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How to Create A Facebook Page
How to Create A Facebook Page
Facebook Pages get a lot of search engine respect. Even "big business" takes them as seriously as they do with their own corporate websites. Learn what the big deal is about, and how you can make your own from scratch!
There's never been a better time to get your online business going with a Facebook Page. Make it part of your strategy to tap into that *MASSIVE* Facebook population to get noticed, get selling...or just get attention!
What's your interest level in Facebook Pages?
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Create A Facebook Page
What is a Facebook Page?
A Facebook Page, sometimes referred to as a "Fan Page," is a single page that you can create off of the Facebook.com domain for anything you want...a particular subject you like: a celebrity, a business profile, whatever your heart desires (as long as you have the legal rights to do so). Think of it as a one-page meeting place, with information, links, a message forum box, RSS and anything else you want. Best yet, anyone can create them. All you need is a Facebook account!
These days, everyone and everything important, famous or notable has a Facebook Page -- from President Obama, to Intel and Lady Gaga. The obvious question is "how do I get one for myself?" That's what this resource is all about!
Facebook Pages are important for a few reasons. They've been showing up high in search engine positions. You can get unlimited "fans" for your Facebook Page, and really tap into that massive audience that is 'Facebook.' It's an awesome way to get new people to discover whatever it is you have to offer. So, unless you want to create a social networking site the traditional way, a Facebook Page is almost like a free, specialized social networking mailing list that you can reach out to at any time!
How Do I Find the Facebook Pages Area?
For newbies, it can be confusing to figure out how to find Facebook Pages. Facebook changes its interface and appearance on a regular basis, and things tend to get re-named or move around. This happened once again in 2012, when Facebook completely re-organized the sidebar as well as the Pages listing.
On your main wall, look at the left hand column for a section of icons called "Pages." Hover over the title, "Pages," and it will be clickable while displaying the word "More" to the right of it. Once clicked, you'll be taken to a full list of your owned Facebook Pages, with a button on the upper right that says "+ Create a Page."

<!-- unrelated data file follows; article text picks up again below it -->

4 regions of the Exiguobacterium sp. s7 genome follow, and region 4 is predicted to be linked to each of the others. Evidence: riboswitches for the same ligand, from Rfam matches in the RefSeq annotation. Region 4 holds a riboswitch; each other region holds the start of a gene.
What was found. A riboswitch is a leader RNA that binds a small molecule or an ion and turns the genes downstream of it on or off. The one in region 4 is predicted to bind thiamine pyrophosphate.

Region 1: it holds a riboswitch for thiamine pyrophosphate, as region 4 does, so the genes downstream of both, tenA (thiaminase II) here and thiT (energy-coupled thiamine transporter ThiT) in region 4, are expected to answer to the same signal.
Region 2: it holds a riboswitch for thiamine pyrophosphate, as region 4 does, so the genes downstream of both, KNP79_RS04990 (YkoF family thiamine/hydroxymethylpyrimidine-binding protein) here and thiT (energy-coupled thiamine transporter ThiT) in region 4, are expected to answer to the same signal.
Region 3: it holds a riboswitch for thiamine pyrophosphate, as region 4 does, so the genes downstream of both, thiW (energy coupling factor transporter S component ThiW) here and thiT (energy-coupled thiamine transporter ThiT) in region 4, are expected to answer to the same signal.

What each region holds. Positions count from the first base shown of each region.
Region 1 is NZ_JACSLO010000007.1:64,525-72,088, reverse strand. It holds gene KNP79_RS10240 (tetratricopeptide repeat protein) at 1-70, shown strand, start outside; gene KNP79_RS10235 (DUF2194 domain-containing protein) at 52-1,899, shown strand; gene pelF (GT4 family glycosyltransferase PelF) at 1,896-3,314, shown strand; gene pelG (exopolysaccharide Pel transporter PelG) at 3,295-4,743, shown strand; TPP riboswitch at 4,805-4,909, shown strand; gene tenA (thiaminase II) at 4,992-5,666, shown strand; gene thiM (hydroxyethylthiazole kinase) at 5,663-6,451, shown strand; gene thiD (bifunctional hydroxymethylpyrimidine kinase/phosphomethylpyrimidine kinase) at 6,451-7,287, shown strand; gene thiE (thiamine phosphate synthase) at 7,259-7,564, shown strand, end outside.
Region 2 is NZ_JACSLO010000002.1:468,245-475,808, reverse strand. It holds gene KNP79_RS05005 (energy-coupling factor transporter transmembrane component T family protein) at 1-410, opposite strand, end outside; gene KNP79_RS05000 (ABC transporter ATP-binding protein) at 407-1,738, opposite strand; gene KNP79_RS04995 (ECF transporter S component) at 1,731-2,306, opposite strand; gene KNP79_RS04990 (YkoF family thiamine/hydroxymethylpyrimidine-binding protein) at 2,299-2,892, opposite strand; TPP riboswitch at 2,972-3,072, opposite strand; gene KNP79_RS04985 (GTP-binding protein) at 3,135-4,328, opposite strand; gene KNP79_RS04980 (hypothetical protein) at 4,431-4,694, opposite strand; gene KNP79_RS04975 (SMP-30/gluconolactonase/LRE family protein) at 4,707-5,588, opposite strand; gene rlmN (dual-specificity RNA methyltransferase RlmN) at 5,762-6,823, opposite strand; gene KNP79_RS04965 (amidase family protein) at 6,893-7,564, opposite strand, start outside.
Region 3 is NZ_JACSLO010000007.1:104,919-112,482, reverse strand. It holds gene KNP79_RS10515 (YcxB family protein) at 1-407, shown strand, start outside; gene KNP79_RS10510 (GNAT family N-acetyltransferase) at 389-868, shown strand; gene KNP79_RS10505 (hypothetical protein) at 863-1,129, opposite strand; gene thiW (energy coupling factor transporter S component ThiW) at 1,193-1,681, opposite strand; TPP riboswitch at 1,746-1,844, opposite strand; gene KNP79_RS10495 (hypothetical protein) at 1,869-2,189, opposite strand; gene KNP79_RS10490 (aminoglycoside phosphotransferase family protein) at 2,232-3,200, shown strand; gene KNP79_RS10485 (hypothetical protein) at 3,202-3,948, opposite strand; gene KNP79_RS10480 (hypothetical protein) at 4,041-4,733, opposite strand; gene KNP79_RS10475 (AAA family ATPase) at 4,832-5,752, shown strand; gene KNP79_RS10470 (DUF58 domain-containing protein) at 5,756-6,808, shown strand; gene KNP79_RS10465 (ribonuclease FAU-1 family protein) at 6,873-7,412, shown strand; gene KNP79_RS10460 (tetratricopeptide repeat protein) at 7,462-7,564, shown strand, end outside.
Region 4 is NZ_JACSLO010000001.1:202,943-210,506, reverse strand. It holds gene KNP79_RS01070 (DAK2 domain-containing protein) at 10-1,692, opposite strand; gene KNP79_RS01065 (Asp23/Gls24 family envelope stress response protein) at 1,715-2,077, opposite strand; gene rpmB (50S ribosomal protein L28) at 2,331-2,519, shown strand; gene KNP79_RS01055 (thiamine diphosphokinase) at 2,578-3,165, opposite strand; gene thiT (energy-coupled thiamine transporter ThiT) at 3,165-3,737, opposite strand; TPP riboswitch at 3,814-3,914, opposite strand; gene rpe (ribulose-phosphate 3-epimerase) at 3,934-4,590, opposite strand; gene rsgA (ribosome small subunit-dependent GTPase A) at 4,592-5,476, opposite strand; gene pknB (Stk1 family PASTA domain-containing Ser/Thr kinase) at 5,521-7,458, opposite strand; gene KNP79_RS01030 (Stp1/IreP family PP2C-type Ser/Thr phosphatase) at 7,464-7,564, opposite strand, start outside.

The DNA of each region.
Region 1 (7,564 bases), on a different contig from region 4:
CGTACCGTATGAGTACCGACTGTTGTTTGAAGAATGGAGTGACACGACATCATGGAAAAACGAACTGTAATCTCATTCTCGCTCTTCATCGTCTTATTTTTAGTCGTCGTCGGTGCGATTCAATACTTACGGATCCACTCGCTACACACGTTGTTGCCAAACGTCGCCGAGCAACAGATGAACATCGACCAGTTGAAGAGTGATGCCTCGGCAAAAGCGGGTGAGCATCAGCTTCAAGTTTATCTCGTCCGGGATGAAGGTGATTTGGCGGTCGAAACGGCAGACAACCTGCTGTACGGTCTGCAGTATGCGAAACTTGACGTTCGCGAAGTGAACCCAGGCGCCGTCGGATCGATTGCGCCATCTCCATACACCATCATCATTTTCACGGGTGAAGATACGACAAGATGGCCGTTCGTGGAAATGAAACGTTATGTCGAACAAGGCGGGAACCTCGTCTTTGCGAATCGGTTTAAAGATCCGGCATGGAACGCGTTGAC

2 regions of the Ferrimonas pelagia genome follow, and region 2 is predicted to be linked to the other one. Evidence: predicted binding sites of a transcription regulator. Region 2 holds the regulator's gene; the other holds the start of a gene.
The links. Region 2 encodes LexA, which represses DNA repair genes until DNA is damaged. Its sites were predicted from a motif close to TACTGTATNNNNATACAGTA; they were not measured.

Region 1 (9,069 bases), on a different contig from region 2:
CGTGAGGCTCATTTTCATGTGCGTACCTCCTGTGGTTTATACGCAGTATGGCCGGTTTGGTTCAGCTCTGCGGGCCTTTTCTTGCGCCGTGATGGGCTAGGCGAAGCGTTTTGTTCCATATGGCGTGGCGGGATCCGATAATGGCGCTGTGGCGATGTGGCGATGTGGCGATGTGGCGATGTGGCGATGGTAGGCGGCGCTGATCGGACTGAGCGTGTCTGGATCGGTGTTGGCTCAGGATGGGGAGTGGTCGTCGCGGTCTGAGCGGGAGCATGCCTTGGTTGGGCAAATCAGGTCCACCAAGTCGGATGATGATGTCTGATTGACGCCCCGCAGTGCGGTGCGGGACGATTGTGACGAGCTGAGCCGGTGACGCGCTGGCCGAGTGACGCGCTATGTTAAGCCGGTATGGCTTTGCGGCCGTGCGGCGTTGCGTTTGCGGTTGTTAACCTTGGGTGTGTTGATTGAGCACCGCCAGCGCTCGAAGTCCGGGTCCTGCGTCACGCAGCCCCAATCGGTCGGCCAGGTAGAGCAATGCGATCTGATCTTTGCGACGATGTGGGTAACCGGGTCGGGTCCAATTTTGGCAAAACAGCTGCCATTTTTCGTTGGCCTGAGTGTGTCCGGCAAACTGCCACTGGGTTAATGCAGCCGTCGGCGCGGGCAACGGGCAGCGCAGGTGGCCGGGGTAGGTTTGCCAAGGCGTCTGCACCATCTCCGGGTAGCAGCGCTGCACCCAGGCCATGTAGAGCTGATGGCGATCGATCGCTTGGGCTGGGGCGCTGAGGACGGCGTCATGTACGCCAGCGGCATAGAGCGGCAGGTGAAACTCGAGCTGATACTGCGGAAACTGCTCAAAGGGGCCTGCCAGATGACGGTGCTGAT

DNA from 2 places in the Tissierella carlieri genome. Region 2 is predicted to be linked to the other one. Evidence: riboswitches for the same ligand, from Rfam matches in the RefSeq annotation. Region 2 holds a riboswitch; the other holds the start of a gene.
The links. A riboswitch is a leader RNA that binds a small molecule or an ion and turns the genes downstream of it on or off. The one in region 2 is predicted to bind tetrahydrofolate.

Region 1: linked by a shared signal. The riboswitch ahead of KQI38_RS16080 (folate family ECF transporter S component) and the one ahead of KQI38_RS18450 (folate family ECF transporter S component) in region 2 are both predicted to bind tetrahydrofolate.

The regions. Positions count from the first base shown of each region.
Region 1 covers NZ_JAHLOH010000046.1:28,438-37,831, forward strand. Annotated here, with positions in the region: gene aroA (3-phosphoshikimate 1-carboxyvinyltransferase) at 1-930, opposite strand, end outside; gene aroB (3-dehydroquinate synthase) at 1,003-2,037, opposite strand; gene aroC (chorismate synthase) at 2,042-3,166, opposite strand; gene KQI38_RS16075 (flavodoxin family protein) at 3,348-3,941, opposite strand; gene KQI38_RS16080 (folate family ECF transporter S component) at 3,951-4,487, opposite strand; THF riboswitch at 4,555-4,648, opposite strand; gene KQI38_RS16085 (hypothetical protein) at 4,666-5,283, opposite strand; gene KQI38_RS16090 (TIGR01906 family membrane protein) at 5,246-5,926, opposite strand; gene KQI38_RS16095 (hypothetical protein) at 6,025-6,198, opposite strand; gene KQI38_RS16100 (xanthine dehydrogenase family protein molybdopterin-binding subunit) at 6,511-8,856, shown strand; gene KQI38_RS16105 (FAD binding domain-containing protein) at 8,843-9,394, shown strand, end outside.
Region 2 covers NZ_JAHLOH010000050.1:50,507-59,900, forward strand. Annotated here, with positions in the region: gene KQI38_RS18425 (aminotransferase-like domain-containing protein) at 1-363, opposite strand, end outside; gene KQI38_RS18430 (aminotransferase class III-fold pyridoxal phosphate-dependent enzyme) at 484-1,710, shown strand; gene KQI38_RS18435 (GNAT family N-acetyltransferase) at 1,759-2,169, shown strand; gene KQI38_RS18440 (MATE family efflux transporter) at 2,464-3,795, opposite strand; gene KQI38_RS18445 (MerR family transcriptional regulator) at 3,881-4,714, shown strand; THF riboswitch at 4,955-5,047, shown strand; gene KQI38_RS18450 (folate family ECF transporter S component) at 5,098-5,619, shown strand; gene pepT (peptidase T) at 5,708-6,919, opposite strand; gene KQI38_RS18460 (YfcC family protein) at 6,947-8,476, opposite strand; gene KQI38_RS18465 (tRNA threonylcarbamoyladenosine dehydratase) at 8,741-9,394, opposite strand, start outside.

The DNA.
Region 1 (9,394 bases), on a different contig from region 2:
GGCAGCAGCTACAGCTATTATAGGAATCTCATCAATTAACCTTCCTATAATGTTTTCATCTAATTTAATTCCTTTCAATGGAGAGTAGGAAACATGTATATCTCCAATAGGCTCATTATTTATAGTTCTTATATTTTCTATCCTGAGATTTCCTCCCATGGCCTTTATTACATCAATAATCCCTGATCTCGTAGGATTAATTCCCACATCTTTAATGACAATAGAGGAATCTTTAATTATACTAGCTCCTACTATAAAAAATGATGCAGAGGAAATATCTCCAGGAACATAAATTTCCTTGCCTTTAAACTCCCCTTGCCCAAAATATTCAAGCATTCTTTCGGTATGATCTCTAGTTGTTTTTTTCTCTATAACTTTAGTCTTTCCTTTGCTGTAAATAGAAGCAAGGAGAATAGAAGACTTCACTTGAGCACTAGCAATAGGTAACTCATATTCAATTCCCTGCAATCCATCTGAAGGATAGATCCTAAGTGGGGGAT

Go directly to the Facebook Page creation wizard by clicking this link. Onward to more tutorial goodness!
Create a New Facebook Page
You should see 6 major categories here. Click the one that has to do with the Page you're looking to create, and more options will pop up that will help you drill down further into a subcategory. So, if I wanted to create a Facebook Page for my personal website, I'd choose "Brand or Product," and then "Website."
When done, you can then type out the "Name" for your page. Be absolutely sure that you're happy with your Page name, because it will be in the Page's URL (something of interest to you SEO pros), and next to every post and reply you make on the page. Keep it short and sweet! If your Facebook Page is for your personal website named "JoesCarBlog.com," it would be best to name the page either "Joe's Car Blog" or "JoesCarBlog.com".
Depending on what "category" you choose, your Facebook Page will have different fields in its "About" area. So, some choices will give you a "working hours" or "awards" field, while others won't display these. These are all hard-coded for each subcategory.
Technically speaking, you now own a Facebook Page! As you can see, it's bland and needs some serious modifications. Next, we'll start customizing the page:
Customize Your Page
Major Parts of a Facebook Page
The image above shows a typical Facebook Page - it's from the Facebook Page Tutorial that I created for you, which will remain in-tact so that you can see what I did.
In this resource, we'll go over each part, and what it means to you as a Facebook Page administrator. While everything looks simple enough, there are a lot of things you'll really need to know about each section of your Page. Using the numbers on this screenshot, here are the sections in this guide:
- Profile Picture: This picture is a permanent fixture on the upper left corner of your Page. It also represents you whenever you post information or links on the page.